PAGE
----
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Review: Mary Poppins Comes Back

31 Mar

The second in the series, ‘Mary Poppins Comes Back’ weaves the special magic created by the brilliantly inventive Australian female writer P.L.Travers.

Although first published in the mid 1930’s, it’s stood the test of time, partly due to its language use, partly due to its timeless appeal to our imagination, and partly due to the cinematic and stage revival of Mary Poppins as an iconic figure.

As in other volumes, Mary Poppins arrives (and leaves) in magical circumstances; and, as always, the intervening period is full of magical happenings denied as reality by Mary Poppins herself.

My favourite story from this book concerns the unwanted arrival of Mister Banks’ childhood Governess, Miss Euphemia Andrew, who proves herself to be every bit the ‘Holy Terror’ whom he had earlier described. This provides Mary Poppins with an ideal opportunity to display not only her abundance of bravery, but also her kindness and sense of decency by releasing the lark that the formidable, terrifying Miss Andrew had herself trapped and caged for the preceding two years. Justice is served when Miss Andrew finds herself captured in the tiny cage, and carried off by the lark. On her return, she is forced to humble herself to Mary Poppins, and leaves the family to rejoice at her exit.

Despite her sternness and conceit, Mary Poppins remains an endearing character, a ‘treasure’, to the Banks’ family, and the household always sorely laments her departure.

Some people seem to think that the first volume, ‘Mary Poppins’, is superior: nevertheless ‘Mary Poppins Comes Back’ is,  and remains, a remarkable children’s classic.

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Review: Mary Poppins Opens the Door

15 Mar

REVIEW: MARY POPPINS OPENS THE DOOR

It’s been noted before by others: the lack of recognition of Australian origins of the classic ‘Mary Poppins’ volumes. Recent conversations with those of younger years than myself: bears this out.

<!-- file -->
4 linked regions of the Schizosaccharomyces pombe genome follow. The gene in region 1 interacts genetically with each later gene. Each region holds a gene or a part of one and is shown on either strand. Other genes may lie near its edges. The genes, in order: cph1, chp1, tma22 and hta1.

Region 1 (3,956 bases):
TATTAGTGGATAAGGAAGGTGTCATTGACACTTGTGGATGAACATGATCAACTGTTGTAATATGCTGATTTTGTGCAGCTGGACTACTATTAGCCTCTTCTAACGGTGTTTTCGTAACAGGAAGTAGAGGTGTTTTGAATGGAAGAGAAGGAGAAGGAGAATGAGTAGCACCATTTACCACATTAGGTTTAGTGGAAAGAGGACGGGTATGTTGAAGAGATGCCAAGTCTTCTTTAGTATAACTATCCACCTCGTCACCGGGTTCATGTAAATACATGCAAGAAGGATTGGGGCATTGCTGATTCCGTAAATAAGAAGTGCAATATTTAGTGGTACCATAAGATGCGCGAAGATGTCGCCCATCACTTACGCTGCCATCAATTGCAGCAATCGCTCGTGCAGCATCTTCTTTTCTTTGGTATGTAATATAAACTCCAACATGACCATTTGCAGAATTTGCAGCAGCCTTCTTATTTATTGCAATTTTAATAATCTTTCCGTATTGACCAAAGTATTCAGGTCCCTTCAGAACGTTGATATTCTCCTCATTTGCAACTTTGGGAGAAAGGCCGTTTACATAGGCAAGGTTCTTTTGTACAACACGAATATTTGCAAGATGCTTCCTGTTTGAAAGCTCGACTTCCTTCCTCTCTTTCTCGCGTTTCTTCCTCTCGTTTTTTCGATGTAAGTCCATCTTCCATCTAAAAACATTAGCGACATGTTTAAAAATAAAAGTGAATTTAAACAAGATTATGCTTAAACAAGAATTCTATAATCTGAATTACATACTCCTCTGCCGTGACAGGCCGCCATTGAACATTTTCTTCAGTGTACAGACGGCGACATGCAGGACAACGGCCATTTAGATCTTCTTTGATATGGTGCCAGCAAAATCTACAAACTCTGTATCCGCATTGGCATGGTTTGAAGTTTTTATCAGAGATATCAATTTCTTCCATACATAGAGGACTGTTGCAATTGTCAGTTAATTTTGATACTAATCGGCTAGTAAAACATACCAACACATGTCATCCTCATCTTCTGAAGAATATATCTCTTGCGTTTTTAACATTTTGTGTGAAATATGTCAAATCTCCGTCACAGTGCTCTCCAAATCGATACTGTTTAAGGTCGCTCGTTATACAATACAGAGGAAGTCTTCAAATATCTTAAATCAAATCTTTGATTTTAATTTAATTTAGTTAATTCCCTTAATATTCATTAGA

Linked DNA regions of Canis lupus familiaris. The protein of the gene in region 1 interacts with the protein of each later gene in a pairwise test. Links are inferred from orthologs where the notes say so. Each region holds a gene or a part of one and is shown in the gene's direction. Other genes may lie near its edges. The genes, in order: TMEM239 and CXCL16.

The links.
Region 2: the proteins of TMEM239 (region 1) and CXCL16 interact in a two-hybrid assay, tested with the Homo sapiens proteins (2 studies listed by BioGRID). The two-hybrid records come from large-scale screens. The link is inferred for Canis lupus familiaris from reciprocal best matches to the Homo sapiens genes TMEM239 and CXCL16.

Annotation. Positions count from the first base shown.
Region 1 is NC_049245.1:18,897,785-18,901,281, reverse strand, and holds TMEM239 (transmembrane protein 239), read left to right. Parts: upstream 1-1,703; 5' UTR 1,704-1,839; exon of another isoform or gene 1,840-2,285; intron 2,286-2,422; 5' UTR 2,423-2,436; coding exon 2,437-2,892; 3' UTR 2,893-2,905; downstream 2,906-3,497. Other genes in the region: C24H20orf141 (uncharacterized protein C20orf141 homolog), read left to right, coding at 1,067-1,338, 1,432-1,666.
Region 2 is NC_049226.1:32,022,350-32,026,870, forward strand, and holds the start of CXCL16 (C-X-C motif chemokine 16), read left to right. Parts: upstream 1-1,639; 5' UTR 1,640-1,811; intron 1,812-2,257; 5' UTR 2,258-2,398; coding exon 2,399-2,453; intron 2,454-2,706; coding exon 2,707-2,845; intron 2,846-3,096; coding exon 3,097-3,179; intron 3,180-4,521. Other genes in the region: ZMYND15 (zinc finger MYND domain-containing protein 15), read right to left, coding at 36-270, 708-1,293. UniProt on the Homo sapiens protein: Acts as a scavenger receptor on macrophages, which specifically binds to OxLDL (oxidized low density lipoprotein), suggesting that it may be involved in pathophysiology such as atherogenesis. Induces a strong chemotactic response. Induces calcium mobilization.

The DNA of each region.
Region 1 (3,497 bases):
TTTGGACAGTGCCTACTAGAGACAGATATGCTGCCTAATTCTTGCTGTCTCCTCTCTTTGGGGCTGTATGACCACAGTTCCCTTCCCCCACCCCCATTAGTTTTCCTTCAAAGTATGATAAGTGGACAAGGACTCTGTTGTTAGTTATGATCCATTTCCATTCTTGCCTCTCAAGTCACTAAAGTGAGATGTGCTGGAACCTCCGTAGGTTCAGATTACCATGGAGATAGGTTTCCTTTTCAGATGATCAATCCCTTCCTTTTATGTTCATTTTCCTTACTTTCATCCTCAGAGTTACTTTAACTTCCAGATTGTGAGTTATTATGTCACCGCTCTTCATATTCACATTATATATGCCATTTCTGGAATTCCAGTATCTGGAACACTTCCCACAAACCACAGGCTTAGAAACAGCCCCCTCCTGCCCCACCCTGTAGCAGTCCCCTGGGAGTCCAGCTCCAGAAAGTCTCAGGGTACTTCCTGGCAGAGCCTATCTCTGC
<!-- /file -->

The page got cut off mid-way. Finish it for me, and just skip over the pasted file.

Pamela Lyndon Travers, real name Helen Lyndon Goff, was born in Maryborough, Queensland, the daughter of an unsuccessful bank manager, Travers Robert Goff. Moving to Bowral, N.S.W. as a child, it’s believed it’s here she evolved the idea of Mary Poppins.

Published in 1944, I first read ‘Mary Poppins Opens the Door’ as a child, more years ago than I care to nominate.

Question is: how does my childhood enchantment stack up against the viewpoint of middle-age?

My first impression is that it’s a true evergreen; that generation after generation will be captivated by the magnetic figure of Mary Poppins, who manages to simultaneously tame and enthrall her young charges, the Banks’ children.

Typically stern, even snappy, she nevertheless beguiles with enviable ease, everyone who comes her way.

Is part of her attraction the fact that she sets the children standards and boundaries?

Be that as it may, it’s surely her magic, her reverence: that propels her to stardom.

There’s a range of stories, including an encounter with the statue, Neleus, that’s briefly transformed into a living, moving child; a Cat that outsmarts a King; parties that see Mary present as an honoured guest. A chapter each, I feel that a few were a tad more drawn out than absolutely necessary.

Nevertheless, this volume is and remains a great choice for children and parents to read together or separately, and discuss.

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